“The CWI Summer School was brilliant – there seems to be a real feeling of optimism in all the parties and organisations of the CWI”, “The school was excellent…The contributions made by the Pakistani comrades were my personal highlight”, “Significant developments include the attendance of a Venezuelan Marxist group called ‘Utopia’ at the School, the CWI’s role in helping to set up the Party of Socialism and Liberty (P-SOL) in Brazil, plus massive successes in building the membership of the CWI’s organisations in Greece and Belgium…”
First report on the recently held cwi Summer School. Two other articles covering the main discussions at the School will appear shortly. socialistworld.net cwi online.
Struggling for socialism world-wide
These comments give just a taste of the enormous enthusiasm generated amongst the 350 workers and young people attending the latest CWI Summer School held in Belgium. Having the most successful school in twenty years was the best way of celebrating the thirtieth anniversary of the CWI. The success of the school was indicated by the €16,500 donated in the collection from many low-paid workers and hard-up students.
What made this event extra special was the attendance, for the first time in a number of years, of CWI members from the neo-colonial world – Khalid from Pakistan (Socialist Movement) and Miguel from Brazil (Socialismo Revolucionario). Those attending the school were also thrilled to hear the contributions of Yasmin, a member of a revolutionary group called ‘Utopia’.
Their interventions gave all those attending the school a vivid eye-witness account of the political processes and class struggles occurring in Brazil, Pakistan and Venezuela. This was not all, however, since all three visitors to the school gave inspirational explanations of the important work being done in building revolutionary forces in the neo-colonial world. They portrayed the workers’ movement in their countries in its entire colour: the strength and vitality of the mass movement on the advance with all its hopes as well as the danger of counter-revolution as well as the challenges facing workers when in retreat. Their contributions were in marked contrast to the dry, distorted image given in the capitalist media, internationally. It was for these reasons that each CWI member attending the school gladly gave €10 extra to ensure these visitors could travel to the school.
Another important addition to the school was the attendance for the first time of members of the CWI’s newly established sympathising section in Poland.
Latin America in revolt
The discussion on Latin America gripped those attending the school because this is a continent where uprisings against neo-liberalism and the policies of globalisation have become more developed than anywhere else in the neo-colonial world and the working class has placed a firm stamp on these struggles. In Brazil, the founding of the new Party of Socialism and Liberty is potentially the most significant political event for workers and youth not only in Brazil but across Latin America. Vital lessons from this experience can be learnt by the workers movement in Europe where there is a crying need for new mass and socialist workers parties, and where unfortunately many opportunities have been lost in this direction.
Peter Taaffe in opening this session outlined movements which demonstrated the vibrant power of the working class on an almost continental basis, drawing behind it the urban poor and impoverished farmers, and moving in a revolutionary direction. Only countries like Chile and Mexico appear to be relatively stable at the moment.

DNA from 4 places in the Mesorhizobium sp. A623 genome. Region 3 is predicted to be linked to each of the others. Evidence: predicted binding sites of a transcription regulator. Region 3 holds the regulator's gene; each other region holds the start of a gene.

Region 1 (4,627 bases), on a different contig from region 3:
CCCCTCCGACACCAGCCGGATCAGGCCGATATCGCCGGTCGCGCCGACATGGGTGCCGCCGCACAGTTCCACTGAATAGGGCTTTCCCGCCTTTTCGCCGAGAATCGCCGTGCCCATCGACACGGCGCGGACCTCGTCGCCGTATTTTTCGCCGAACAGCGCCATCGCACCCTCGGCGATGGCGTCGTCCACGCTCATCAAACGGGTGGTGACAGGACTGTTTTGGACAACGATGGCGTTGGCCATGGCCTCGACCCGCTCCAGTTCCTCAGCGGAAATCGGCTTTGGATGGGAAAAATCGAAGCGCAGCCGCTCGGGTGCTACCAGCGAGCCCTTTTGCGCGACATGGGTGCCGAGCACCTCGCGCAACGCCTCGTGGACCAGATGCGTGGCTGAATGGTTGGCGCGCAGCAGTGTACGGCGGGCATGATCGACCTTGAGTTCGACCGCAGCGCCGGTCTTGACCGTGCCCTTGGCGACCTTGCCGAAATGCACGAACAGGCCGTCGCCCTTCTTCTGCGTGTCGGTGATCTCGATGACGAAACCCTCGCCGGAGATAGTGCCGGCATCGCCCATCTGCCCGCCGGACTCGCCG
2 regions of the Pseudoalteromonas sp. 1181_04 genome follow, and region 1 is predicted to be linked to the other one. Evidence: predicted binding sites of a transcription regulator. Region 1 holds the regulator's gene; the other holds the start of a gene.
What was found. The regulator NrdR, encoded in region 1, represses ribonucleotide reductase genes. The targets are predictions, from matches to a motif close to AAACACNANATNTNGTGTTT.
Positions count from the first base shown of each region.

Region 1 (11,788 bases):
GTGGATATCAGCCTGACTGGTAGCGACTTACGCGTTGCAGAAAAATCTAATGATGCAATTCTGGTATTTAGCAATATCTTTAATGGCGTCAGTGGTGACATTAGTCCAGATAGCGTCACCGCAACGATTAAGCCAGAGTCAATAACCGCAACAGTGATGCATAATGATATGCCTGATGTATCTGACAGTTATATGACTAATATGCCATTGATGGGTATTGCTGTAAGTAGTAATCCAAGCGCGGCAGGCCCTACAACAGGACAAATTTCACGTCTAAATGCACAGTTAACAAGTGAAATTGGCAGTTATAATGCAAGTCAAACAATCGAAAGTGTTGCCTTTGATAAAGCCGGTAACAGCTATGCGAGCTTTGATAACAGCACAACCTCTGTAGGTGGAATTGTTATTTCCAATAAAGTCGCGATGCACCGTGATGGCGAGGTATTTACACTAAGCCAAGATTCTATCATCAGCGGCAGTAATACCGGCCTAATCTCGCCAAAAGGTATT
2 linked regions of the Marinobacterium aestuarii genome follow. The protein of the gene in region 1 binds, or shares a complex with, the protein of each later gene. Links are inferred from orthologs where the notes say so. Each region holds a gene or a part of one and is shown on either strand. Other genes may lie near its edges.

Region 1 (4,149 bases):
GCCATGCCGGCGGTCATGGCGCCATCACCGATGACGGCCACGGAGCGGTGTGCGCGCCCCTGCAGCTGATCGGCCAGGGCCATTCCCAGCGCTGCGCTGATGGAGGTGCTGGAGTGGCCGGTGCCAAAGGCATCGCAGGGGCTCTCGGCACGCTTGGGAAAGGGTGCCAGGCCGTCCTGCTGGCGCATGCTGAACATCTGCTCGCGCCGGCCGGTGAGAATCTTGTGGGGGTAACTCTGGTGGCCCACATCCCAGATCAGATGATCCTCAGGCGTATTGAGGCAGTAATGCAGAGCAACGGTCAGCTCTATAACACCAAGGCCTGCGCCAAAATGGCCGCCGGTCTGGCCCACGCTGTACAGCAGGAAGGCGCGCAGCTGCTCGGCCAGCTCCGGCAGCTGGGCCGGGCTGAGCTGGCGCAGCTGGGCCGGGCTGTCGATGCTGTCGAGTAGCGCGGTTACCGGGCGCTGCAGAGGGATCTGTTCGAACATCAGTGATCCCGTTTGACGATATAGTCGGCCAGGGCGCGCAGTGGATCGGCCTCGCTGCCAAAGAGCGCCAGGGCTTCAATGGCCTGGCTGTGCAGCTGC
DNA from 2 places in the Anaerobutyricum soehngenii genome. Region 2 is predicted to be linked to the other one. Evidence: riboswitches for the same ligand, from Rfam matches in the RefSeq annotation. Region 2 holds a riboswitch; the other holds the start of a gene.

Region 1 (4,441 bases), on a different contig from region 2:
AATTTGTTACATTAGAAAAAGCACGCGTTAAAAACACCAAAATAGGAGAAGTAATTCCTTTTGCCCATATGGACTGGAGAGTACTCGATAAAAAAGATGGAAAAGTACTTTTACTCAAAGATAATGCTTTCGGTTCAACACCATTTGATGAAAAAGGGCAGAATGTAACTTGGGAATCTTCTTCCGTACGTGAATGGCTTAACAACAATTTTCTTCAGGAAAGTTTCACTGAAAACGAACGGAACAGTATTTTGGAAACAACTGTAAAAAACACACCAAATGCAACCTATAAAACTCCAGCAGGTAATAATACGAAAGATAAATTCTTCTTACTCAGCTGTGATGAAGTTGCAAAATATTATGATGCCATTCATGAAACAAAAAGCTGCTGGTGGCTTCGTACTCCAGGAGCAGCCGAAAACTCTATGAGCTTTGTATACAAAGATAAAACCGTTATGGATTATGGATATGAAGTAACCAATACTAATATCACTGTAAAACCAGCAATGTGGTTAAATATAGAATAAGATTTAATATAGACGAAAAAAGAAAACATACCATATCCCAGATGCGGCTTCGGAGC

Peter explained that these mass movements, which have taken place particularly in countries like Bolivia and Peru, have not acquired a rounded-out socialist consciousness. However, they are imbued with an overwhelming hatred of imperialist exploitation and neo-liberal policies and complete disgust with the corrupt political elite who pillage their country’s wealth. One graphic example of this was the lynching and hanging of the mayor in one Peruvian town as a result of exposure of his corruption. President Toledo, elected to power with many hoping he would reverse the vicious attacks on living standards of his predecessor, Fujimori, stood at only 8% support in the opinion polls a month ago, soon dropping to 5% and acquiring the status of the most unpopular leader in Latin America, having failed to address mass poverty and unemployment.
Repudiate the debt!
The slavish application of privatisation by Latin American governments has resulted in mass poverty and devastation with 70% of state assets sold off in Brazil and 60% in Argentina. Coupled with this have been crippling cuts in state spending in order to keep paying the massive debts owed to the imperialist powers with the Lula government spending 55% of the state budget for this purpose. This has meant that popular consciousness links the failure to provide decent living standards, jobs and education for the masses to the existence of this crushing debt. The Lula government in Brazil has spent $50 billion out of the national budget repaying western banks, while the whole of Latin America pays five times the amount that African countries do in debt repayment each year. Therefore the call for the repudiation of all debts is one of the most important demands for revolutionary socialists to put forward in Latin America today.
The attempt by the ruling classes of Latin America to play a more independent economic role standing up to the Free Trade Agreement of the Americas, through regional blocs like Mercosur, has failed miserably, Peter explained. As soon as economic crisis strikes, the ruling class scramble to protect their own national interests and are forced into signing bilateral deals with the West, as Argentina demonstrates.
As a result of deepening social and economic crisis rather than unity between the ruling classes of the continent, there are likely to be frictions and the possibility of clashes, with US imperialism manoeuvring behind the scenes. It is not ruled out that historic tensions and conflicts between countries like Chile and Bolivia, and Venezuela and Colombia could be reignited. Trade wars between Brazil and Argentina are also possible.
Agents of US imperialism